It's My Life

Eckel Nyamhondoro

4130

Stone: Fruit Serpentine

Dimensions: 14 x 11 x 4 inches

The sculpture is of a young girl who is being told what to do but wants to make her own decisions about her future.

MORE ABOUT THE STONE:

Every sculpture is made from natural stone and vary slightly due to nature of stone and natural grain which is part of the stone. Some stone will contain inclusions, pits or fissures as a result of its geological formation. The natural recurring iron/seaweed strata lines in the stone give the stone its character and makes it unique.

Natural lines are colorful lines formed within the stone. These are not flaws, but rather signifies the authenticity of the product. Only skilled sculptors are able to work with the stone due its hardness. The stone can withstands harsh weather conditions and can be placed in a natural environment.

NOTE: Typically your sculpture will ship within 2-3 days after you've placed your order.

ECKEL NYAMHONDORO

Born in 1972 in the Guruve district of Zimbabwe, a region with a strong sculpture tradition. At the age of twenty, Eckel joined his cousin Enos Chengo at his sculpting studio and stayed there for four years. It is during this time that he decided to devote his life to art. He later joined the Tengenenge Art Community where he was an active member for eight years. Eckel draws on Tribal mythology for inspiration and his pieces are of a spiritual contemplative nature.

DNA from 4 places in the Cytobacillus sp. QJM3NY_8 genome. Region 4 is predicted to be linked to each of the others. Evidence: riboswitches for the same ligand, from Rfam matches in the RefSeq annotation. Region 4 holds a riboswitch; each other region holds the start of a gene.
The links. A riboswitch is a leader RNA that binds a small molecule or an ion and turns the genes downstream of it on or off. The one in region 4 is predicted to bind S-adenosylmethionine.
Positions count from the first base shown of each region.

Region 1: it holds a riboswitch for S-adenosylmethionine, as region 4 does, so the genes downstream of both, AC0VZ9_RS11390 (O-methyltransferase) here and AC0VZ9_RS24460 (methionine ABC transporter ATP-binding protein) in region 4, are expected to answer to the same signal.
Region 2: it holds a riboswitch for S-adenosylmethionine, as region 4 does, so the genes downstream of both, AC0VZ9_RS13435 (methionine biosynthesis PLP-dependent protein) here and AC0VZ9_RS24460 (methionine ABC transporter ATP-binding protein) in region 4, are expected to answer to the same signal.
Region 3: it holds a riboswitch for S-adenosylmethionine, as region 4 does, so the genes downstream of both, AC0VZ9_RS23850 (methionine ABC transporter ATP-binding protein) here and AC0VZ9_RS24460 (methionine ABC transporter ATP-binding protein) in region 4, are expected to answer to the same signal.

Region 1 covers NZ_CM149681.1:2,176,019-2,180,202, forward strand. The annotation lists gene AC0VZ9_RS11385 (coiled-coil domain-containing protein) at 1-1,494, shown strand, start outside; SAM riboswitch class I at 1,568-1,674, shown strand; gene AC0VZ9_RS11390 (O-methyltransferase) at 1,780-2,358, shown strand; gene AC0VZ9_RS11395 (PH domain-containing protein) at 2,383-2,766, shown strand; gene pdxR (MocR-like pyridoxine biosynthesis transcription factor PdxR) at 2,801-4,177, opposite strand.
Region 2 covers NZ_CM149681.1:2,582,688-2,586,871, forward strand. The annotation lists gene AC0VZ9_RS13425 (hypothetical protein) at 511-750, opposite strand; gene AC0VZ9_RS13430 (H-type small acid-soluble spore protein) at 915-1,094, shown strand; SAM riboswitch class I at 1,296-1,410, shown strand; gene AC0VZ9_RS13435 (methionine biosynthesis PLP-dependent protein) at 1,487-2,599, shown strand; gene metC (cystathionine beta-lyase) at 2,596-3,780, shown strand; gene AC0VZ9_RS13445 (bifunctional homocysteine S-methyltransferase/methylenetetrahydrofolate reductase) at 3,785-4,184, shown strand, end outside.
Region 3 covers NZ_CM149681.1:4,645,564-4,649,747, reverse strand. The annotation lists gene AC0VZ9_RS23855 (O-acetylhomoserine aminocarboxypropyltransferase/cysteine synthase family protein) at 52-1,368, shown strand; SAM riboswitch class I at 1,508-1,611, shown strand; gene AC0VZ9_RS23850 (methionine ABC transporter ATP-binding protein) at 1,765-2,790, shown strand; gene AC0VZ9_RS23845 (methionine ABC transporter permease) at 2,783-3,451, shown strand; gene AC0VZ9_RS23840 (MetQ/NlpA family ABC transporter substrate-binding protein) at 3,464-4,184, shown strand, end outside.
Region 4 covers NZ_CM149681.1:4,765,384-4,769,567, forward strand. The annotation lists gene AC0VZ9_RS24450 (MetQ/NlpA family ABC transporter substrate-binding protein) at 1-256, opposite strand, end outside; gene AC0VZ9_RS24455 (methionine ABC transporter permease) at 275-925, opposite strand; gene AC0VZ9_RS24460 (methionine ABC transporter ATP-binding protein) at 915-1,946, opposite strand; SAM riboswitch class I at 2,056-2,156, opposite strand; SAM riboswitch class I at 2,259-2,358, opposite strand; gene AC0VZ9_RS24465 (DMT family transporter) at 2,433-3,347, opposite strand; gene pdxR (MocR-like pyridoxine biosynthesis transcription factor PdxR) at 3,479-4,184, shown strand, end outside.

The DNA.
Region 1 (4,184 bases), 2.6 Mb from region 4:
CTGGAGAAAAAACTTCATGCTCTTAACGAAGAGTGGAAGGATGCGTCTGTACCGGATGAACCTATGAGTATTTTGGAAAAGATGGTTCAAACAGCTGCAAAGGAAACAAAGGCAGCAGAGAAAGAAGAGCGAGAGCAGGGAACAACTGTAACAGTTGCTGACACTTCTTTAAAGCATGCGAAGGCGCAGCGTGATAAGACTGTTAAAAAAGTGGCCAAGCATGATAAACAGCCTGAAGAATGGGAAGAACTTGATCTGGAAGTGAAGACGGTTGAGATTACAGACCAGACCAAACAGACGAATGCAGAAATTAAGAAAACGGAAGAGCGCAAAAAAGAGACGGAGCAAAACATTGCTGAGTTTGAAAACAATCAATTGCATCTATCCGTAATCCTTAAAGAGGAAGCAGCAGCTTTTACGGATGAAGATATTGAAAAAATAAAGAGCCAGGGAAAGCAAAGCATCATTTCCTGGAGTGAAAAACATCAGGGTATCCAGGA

A hallmark of his work is the elaborate detailing of many of his sculptures with intricate chiseling artwork.

His notable group exhibitions include Museum of Modern Art in San Diego in (1997), the Second Agio International Symposium (2005), the African Millennium Foundation Travelling Exhibition (2006), and the Kirstin Dihl competition. His international endeavors include representing Zimbabwe Art in Canada since 2001, German (2008) where he ran workshops teaching children from the ages of eight years to fifteen years of age. His work has been on galleries and collections in the USA, Europe Asia, and Africa.




Where the Stone is Found

How The Sculptures Are Created